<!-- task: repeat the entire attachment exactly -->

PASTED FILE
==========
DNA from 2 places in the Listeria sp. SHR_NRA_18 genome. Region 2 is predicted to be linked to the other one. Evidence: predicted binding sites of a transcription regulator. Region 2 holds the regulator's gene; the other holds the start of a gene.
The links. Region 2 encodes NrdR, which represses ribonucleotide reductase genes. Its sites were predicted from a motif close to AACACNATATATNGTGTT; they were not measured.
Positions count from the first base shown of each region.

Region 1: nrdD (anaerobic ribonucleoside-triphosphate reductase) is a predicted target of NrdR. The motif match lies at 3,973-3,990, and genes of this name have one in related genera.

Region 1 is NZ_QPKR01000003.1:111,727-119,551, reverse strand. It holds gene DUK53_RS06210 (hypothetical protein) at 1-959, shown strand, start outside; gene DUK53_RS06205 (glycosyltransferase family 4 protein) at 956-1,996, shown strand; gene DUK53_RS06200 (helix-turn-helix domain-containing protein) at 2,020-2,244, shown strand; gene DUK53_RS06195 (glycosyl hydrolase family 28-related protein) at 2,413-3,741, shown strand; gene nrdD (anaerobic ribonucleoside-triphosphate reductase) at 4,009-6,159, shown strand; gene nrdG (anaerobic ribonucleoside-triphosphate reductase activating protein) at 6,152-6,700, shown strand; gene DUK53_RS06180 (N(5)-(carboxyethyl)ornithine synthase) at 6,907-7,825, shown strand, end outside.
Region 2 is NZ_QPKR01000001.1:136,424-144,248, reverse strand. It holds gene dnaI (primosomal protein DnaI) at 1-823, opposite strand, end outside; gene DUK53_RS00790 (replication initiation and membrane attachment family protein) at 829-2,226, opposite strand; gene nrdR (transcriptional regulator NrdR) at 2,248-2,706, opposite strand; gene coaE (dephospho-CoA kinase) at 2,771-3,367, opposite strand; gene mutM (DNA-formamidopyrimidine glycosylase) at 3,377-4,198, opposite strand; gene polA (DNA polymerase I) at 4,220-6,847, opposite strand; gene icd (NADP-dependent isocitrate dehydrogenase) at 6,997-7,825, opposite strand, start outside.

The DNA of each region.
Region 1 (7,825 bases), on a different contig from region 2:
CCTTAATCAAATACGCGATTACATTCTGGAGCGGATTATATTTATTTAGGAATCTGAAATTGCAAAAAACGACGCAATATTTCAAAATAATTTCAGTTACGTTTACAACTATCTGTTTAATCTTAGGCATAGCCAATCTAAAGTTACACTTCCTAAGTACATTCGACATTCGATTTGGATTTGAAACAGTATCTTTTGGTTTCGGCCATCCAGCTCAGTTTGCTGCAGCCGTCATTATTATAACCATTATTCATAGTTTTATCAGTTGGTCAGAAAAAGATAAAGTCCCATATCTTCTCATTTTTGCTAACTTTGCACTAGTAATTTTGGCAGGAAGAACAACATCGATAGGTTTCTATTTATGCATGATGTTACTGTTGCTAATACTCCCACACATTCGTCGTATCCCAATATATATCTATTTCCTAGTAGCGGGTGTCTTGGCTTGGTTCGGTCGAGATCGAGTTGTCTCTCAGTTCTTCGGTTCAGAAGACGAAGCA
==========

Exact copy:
DNA from 2 places in the Listeria sp. SHR_NRA_18 genome. Region 2 is predicted to be linked to the other one. Evidence: predicted binding sites of a transcription regulator. Region 2 holds the regulator's gene; the other holds the start of a gene.
The links. Region 2 encodes NrdR, which represses ribonucleotide reductase genes. Its sites were predicted from a motif close to AACACNATATATNGTGTT; they were not measured.
Positions count from the first base shown of each region.

Region 1: nrdD (anaerobic ribonucleoside-triphosphate reductase) is a predicted target of NrdR. The motif match lies at 3,973-3,990, and genes of this name have one in related genera.

Region 1 is NZ_QPKR01000003.1:111,727-119,551, reverse strand. It holds gene DUK53_RS06210 (hypothetical protein) at 1-959, shown strand, start outside; gene DUK53_RS06205 (glycosyltransferase family 4 protein) at 956-1,996, shown strand; gene DUK53_RS06200 (helix-turn-helix domain-containing protein) at 2,020-2,244, shown strand; gene DUK53_RS06195 (glycosyl hydrolase family 28-related protein) at 2,413-3,741, shown strand; gene nrdD (anaerobic ribonucleoside-triphosphate reductase) at 4,009-6,159, shown strand; gene nrdG (anaerobic ribonucleoside-triphosphate reductase activating protein) at 6,152-6,700, shown strand; gene DUK53_RS06180 (N(5)-(carboxyethyl)ornithine synthase) at 6,907-7,825, shown strand, end outside.
Region 2 is NZ_QPKR01000001.1:136,424-144,248, reverse strand. It holds gene dnaI (primosomal protein DnaI) at 1-823, opposite strand, end outside; gene DUK53_RS00790 (replication initiation and membrane attachment family protein) at 829-2,226, opposite strand; gene nrdR (transcriptional regulator NrdR) at 2,248-2,706, opposite strand; gene coaE (dephospho-CoA kinase) at 2,771-3,367, opposite strand; gene mutM (DNA-formamidopyrimidine glycosylase) at 3,377-4,198, opposite strand; gene polA (DNA polymerase I) at 4,220-6,847, opposite strand; gene icd (NADP-dependent isocitrate dehydrogenase) at 6,997-7,825, opposite strand, start outside.

The DNA of each region.
Region 1 (7,825 bases), on a different contig from region 2:
CCTTAATCAAATACGCGATTACATTCTGGAGCGGATTATATTTATTTAGGAATCTGAAATTGCAAAAAACGACGCAATATTTCAAAATAATTTCAGTTACGTTTACAACTATCTGTTTAATCTTAGGCATAGCCAATCTAAAGTTACACTTCCTAAGTACATTCGACATTCGATTTGGATTTGAAACAGTATCTTTTGGTTTCGGCCATCCAGCTCAGTTTGCTGCAGCCGTCATTATTATAACCATTATTCATAGTTTTATCAGTTGGTCAGAAAAAGATAAAGTCCCATATCTTCTCATTTTTGCTAACTTTGCACTAGTAATTTTGGCAGGAAGAACAACATCGATAGGTTTCTATTTATGCATGATGTTACTGTTGCTAATACTCCCACACATTCGTCGTATCCCAATATATATCTATTTCCTAGTAGCGGGTGTCTTGGCTTGGTTCGGTCGAGATCGAGTTGTCTCTCAGTTCTTCGGTTCAGAAGACGAAGCA